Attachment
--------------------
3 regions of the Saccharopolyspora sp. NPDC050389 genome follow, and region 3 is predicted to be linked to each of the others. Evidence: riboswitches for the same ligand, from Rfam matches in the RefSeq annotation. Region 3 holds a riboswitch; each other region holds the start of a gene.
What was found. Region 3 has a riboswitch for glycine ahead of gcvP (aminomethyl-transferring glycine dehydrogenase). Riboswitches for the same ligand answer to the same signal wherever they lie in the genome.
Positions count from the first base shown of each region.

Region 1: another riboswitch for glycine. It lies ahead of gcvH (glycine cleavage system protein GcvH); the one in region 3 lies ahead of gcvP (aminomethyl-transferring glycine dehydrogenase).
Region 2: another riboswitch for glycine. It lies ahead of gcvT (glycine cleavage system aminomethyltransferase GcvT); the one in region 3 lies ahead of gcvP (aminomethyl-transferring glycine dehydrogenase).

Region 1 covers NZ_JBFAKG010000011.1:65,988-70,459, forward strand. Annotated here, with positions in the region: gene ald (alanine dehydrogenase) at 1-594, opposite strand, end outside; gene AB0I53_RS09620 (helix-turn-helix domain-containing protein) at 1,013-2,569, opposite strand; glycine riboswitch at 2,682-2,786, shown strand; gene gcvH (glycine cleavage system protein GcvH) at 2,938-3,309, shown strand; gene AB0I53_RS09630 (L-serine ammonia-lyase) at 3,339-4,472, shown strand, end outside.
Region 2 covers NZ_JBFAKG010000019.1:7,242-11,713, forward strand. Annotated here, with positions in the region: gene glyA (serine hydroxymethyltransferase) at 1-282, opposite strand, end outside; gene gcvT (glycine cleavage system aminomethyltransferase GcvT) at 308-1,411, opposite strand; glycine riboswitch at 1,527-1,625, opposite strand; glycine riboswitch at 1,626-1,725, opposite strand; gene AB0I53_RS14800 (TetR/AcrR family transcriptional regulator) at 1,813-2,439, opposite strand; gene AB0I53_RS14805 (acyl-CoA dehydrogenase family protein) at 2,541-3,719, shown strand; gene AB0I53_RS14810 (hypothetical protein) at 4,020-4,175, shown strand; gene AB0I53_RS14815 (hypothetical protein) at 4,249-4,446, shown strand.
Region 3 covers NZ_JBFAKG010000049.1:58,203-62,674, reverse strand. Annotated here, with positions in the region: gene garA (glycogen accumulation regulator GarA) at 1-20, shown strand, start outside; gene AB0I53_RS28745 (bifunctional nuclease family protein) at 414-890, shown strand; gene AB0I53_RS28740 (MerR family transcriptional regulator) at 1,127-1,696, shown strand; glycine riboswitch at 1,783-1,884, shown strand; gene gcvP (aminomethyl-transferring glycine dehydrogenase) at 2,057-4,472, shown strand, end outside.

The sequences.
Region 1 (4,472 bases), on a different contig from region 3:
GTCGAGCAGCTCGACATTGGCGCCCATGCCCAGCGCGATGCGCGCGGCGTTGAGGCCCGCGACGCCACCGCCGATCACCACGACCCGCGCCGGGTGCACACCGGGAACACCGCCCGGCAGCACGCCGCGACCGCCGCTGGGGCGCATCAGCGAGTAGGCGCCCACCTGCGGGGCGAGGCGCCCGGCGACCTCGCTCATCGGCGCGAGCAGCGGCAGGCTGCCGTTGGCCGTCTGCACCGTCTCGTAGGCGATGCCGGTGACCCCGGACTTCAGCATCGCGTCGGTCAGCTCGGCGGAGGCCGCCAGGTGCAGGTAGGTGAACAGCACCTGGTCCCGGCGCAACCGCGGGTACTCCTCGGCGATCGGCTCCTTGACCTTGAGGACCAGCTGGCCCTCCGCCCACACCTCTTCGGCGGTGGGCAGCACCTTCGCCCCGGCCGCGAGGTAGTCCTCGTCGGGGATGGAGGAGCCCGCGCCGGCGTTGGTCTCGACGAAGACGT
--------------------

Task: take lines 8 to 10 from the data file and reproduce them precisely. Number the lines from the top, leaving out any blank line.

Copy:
Region 3 covers NZ_JBFAKG010000049.1:58,203-62,674, reverse strand. Annotated here, with positions in the region: gene garA (glycogen accumulation regulator GarA) at 1-20, shown strand, start outside; gene AB0I53_RS28745 (bifunctional nuclease family protein) at 414-890, shown strand; gene AB0I53_RS28740 (MerR family transcriptional regulator) at 1,127-1,696, shown strand; glycine riboswitch at 1,783-1,884, shown strand; gene gcvP (aminomethyl-transferring glycine dehydrogenase) at 2,057-4,472, shown strand, end outside.

The sequences.
Region 1 (4,472 bases), on a different contig from region 3: